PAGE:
Three top priority tasks face France's new defence minister, Charles Millon (pronounced Miyon). Described as a decisive man of action, he will have soon to: decide on the withdrawal or maintenance of French troops in the UN peace-keeping force in Bosnia; consider a limited number of underground nuclear tests in the south Pacific, in readiness for the Palen programme of future test simulations; facelift or redraft the 1995-2000 arms-procurement law, possibly abandoning or cutting some of the major programmes. This may affect the Dassault Rafale combat aircraft, the Leclerc heavy tank and other projects.

It will not be an easy task for this 49-year-old stormy petrel, who stood for the Presidency against new president Jacque Chirac and has waged guerrilla warfare against the now ousted socialist governments.

Millon will have to grapple with demands for fresh capital for state-owned Aerospatiale, Snecma and Giat Industries. He will also have to deal with the privatisation of Thomson-CSF and the complex alliances involving Aerospatiale-Daimler Benz missiles and satellites, a project blocked by Chirac supporters who have rejected German leadership, campaigning for a Matra Defense-led European satellite-building venture.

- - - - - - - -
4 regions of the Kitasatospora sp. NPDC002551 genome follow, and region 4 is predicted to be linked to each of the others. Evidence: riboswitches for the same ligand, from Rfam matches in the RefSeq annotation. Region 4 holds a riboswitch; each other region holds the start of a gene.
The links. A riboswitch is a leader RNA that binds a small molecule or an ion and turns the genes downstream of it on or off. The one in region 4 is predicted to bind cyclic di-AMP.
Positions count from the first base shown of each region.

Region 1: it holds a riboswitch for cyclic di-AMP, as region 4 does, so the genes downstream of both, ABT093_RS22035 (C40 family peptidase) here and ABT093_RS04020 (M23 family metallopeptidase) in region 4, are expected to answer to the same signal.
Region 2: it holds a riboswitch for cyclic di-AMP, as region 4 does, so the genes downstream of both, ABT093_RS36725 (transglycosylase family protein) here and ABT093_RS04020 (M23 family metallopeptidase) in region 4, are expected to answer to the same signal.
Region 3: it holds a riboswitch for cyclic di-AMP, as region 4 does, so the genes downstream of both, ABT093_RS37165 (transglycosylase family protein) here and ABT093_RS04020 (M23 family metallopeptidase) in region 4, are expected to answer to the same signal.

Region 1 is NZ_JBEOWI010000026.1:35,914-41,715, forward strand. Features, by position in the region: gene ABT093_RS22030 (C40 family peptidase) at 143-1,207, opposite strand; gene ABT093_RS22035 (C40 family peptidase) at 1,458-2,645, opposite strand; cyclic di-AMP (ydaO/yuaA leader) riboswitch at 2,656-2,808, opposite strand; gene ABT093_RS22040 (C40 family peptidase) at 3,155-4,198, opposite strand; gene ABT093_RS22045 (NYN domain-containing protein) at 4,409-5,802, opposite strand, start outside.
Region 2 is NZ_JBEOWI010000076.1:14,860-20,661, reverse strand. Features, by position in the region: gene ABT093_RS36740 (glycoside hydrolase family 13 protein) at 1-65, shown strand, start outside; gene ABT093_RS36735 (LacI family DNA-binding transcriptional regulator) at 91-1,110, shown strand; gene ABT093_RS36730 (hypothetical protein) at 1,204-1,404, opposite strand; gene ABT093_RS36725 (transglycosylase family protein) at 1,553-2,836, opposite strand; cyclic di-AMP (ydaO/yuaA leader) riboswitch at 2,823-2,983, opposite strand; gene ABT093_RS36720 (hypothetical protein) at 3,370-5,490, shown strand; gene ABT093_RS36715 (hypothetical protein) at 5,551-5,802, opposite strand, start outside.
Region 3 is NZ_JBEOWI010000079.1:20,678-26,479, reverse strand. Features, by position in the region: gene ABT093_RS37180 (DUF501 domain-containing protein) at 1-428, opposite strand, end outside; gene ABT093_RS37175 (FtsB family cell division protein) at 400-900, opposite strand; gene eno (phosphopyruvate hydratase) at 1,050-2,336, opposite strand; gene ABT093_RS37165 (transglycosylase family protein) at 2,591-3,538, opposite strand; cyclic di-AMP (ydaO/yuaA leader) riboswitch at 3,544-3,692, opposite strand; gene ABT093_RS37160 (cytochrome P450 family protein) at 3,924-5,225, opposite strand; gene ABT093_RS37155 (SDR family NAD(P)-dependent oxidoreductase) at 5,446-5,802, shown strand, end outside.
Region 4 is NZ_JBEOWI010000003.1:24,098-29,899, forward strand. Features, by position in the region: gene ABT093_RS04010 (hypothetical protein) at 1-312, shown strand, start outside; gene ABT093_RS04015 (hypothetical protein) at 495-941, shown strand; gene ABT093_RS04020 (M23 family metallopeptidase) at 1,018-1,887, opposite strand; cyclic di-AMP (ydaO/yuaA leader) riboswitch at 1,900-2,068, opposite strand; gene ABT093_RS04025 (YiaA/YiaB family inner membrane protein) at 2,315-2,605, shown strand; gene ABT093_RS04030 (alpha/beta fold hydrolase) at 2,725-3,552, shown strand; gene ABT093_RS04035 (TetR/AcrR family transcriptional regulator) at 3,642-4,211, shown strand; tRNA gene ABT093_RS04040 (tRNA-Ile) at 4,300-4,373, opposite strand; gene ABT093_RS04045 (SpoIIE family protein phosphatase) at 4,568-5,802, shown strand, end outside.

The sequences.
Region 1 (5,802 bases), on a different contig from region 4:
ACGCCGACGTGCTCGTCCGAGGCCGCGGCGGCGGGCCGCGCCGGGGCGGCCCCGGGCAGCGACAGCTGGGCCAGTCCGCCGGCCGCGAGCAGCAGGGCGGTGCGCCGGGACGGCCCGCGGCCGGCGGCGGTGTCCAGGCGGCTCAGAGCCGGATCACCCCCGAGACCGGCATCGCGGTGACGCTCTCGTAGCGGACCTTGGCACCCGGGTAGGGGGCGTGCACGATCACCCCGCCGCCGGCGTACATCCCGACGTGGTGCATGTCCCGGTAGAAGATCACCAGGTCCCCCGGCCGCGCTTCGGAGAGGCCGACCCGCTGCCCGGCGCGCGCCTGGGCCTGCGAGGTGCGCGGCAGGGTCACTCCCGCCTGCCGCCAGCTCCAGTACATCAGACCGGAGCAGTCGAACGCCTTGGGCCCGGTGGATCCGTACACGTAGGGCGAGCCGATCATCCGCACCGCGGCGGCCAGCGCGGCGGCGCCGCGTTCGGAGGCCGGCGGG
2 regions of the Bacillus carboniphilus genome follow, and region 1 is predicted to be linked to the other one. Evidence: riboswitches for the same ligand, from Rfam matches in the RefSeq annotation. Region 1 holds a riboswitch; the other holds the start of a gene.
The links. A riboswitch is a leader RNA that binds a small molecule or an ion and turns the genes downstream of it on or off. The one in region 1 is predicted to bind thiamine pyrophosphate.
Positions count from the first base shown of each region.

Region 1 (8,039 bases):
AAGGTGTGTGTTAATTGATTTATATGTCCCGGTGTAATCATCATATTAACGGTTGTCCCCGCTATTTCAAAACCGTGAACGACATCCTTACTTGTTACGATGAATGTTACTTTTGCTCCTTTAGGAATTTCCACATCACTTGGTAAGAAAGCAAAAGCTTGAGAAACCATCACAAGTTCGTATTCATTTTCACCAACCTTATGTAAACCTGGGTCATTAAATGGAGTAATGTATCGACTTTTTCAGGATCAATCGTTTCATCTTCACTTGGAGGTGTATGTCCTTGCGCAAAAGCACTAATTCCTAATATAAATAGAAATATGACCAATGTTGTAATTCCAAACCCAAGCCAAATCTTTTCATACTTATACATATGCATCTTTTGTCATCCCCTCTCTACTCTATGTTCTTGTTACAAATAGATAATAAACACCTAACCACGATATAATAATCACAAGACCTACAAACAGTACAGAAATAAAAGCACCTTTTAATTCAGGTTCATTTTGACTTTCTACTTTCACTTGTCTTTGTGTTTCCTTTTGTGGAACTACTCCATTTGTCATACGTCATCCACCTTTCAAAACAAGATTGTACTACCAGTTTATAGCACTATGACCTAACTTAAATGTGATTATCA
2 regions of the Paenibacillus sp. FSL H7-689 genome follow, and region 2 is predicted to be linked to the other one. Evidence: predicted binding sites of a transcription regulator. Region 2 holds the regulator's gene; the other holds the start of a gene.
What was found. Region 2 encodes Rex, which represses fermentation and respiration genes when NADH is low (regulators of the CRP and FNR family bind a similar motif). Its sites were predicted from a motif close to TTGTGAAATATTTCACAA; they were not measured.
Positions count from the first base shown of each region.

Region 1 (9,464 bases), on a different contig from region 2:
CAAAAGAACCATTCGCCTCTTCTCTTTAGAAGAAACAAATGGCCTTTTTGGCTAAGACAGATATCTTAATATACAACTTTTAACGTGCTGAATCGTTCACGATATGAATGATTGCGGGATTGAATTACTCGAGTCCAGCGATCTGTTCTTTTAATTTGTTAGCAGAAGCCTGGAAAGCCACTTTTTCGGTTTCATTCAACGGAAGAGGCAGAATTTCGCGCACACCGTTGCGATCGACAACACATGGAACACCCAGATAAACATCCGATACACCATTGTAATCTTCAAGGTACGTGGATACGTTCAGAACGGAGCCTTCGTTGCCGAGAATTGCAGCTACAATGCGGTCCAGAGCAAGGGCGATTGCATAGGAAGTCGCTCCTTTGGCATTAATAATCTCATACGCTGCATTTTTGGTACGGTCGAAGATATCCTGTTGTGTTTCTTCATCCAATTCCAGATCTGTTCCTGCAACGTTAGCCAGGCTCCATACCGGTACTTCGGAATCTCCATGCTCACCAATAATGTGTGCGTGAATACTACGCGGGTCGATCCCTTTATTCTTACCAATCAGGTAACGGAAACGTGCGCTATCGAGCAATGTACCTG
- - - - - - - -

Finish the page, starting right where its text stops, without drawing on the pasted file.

Millon, a convinced European, will negotiate with UK procurement minister Roger Freeman on a memorandum of understanding, covering development of a new strike aircraft to replace the Royal Air Force's Panavia Tornado GR4 and the Armee de l'Air's Dassault Mirage 2000D/E strike aircraft.

Source: Flight International